Depression Relapse...It Happens
As someone living with bipolar disorder, I spend more time in depressive episodes than hypomanic episodes. Depression is draining and frustrating. To be honest, sometimes, I want to give into my thoughts and end my life. But I fight against my thoughts so that I can see another day. Some people cycle through depressive episodes for the rest of their lives while others may only experience it once. Recently, I relapsed into a depressive episode and here’s what I learned from it.
I need to give myself grace.
Battling depression or any mental illness can be exhausting. It takes time to develop healthy coping skills, build a support system and find the right medication. I must give myself permission to feel my emotions and sit in my depressive episode. For example, if I have days when I can’t get out of bed, ignore phone calls, don’t get a podcast published, don’t eat or eat unhealthy foods more than I should, that’s okay. Depression is an illness just like any other health condition and sometimes, I am paralyzed by it.
Don’t believe the negative thoughts.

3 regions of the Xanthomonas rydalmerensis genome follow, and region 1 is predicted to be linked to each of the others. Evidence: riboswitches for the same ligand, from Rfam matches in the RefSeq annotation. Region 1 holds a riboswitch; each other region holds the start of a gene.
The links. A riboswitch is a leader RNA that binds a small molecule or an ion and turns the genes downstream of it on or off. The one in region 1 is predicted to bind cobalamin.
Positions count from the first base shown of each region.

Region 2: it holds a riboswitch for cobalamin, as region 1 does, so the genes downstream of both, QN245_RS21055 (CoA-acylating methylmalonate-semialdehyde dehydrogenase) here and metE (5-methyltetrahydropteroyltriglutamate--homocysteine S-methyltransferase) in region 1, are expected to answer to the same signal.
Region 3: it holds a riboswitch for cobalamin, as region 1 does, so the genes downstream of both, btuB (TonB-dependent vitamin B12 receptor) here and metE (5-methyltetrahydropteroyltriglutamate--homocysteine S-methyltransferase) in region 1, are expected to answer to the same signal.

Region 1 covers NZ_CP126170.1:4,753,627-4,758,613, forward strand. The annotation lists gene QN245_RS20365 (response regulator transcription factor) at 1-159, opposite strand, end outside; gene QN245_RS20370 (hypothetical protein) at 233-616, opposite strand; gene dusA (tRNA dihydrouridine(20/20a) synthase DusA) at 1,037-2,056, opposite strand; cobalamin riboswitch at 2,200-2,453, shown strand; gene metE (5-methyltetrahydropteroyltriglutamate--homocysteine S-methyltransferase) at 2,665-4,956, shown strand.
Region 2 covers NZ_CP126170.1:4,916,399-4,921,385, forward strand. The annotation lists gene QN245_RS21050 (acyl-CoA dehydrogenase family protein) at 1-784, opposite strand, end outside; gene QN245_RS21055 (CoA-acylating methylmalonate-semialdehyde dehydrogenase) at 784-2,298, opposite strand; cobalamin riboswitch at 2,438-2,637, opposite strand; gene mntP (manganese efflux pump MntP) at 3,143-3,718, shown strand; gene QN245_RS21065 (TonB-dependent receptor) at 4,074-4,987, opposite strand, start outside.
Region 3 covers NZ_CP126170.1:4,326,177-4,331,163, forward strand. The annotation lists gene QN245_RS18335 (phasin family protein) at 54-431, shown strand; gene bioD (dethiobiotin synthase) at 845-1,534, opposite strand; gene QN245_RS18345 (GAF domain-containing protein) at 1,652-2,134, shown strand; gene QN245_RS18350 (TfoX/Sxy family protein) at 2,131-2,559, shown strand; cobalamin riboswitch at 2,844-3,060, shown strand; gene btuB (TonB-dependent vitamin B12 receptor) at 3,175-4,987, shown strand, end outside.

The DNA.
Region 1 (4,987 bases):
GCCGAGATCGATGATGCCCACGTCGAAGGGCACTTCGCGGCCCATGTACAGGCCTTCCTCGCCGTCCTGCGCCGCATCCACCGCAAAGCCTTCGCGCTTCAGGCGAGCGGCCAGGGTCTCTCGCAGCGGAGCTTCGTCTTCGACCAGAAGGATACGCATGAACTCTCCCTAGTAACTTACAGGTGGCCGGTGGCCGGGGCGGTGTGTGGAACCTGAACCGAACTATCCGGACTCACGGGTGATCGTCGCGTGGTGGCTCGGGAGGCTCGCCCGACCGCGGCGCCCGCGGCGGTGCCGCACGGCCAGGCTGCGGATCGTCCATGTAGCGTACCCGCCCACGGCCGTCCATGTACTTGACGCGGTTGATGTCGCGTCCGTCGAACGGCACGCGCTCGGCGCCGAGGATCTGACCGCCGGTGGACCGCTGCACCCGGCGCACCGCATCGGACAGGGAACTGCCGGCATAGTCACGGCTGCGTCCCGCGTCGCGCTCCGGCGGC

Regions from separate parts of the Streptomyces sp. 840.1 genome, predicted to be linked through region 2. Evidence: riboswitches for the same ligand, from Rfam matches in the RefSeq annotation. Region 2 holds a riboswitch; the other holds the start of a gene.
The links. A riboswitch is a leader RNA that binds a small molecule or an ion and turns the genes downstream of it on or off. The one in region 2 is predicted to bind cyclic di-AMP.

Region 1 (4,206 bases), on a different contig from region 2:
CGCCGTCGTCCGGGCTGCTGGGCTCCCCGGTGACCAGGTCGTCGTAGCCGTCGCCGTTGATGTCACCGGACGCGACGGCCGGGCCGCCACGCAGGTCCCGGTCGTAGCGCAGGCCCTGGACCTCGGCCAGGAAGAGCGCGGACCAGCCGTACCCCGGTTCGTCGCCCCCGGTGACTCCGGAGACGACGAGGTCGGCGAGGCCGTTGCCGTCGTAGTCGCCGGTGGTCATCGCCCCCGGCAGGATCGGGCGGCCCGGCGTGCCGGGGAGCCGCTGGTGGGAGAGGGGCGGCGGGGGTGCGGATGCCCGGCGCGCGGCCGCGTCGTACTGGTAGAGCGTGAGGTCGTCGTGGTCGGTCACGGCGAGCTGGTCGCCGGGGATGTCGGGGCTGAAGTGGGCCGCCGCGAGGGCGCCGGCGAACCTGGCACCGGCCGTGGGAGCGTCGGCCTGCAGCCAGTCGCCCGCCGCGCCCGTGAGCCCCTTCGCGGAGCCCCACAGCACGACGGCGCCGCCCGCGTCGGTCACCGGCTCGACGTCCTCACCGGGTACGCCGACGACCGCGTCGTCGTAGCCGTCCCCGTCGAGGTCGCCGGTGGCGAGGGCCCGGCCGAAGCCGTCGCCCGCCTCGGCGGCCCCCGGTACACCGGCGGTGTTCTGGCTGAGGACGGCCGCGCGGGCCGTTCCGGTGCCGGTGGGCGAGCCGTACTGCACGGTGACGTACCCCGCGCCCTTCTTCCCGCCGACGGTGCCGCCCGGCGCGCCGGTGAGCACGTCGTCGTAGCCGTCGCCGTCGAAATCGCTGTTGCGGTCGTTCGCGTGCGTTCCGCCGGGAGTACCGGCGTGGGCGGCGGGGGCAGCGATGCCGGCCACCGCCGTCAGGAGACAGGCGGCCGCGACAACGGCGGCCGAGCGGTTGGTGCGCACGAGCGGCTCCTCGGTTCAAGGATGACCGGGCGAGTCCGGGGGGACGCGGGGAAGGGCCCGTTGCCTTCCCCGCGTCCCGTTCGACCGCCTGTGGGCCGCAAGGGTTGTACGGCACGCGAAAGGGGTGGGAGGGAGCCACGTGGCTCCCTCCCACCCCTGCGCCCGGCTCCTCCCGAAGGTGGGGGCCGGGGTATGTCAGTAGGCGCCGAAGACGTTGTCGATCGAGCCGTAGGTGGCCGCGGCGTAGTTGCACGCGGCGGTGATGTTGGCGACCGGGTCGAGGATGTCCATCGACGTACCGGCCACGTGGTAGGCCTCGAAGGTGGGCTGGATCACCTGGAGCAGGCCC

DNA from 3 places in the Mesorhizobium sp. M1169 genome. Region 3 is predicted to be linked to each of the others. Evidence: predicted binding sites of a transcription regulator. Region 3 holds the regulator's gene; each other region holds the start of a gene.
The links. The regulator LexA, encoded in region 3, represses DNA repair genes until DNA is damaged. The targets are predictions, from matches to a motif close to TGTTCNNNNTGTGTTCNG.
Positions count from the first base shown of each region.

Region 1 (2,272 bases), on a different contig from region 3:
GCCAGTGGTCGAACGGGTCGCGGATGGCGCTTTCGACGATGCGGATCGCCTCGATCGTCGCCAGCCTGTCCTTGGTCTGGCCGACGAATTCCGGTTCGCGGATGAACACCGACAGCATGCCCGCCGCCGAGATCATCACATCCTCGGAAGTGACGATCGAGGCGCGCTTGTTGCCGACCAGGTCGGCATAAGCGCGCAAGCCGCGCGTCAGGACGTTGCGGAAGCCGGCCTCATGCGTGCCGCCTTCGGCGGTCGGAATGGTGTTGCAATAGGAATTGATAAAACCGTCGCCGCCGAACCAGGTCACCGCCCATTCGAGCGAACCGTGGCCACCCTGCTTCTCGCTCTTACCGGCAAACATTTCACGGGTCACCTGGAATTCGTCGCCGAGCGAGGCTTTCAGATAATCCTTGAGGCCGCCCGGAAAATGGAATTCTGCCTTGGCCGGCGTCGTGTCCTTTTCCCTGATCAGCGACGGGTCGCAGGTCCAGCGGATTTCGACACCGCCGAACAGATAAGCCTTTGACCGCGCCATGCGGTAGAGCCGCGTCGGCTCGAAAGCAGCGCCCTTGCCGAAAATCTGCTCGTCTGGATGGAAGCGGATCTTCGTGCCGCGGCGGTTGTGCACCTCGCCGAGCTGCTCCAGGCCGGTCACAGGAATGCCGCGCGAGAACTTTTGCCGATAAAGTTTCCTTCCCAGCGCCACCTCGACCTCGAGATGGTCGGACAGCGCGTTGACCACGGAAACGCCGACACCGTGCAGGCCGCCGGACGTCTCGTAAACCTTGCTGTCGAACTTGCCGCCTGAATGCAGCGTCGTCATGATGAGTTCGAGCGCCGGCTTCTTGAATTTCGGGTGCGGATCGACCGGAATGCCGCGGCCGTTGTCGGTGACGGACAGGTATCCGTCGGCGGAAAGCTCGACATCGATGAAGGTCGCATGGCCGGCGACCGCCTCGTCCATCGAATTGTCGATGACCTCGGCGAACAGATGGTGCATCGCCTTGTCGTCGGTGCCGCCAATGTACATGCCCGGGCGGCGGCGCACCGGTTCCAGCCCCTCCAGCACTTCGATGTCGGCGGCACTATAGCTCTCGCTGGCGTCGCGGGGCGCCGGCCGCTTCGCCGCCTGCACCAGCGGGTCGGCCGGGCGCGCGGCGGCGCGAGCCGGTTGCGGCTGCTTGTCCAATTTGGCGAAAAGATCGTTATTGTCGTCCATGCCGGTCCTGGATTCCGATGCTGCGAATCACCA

Turning negative thoughts into positive thoughts is one of the hardest things to do even if you don’t battle with a mental health condition. Whenever I have thoughts of suicide, I have to remind myself why I am worthy of living and that I have people in my life who care deeply about me. One way to practice positive thinking is to challenge negative thoughts. For instance, if you tell yourself that you are stupid. Ask people you trust to remind you that you are human and it's okay to make mistakes, and think of thoughts that disprove the negative thought.
T.H.I.N.K. puts things into prospective
Is the thought True?
Is it Helpful?
Is it Inspiring?
Is it Necessary?
Is it Kind?
Lean on your support system.
My family and friends are always there for me but one of my biggest support systems are the ladies at my gym. Exercise helps to manage depression but there are plenty of days when I can’t get to the gym. I attend an all women’s gym and they go above and beyond to make sure I am okay. They will show up at my house unannounced if they haven’t heard from me, text and call me to check on me, go on daily walks with me and let me spend the night at their house so I am not alone. I’ve learned to lean on the people who care for me and to let them know what I need to help me get back on track.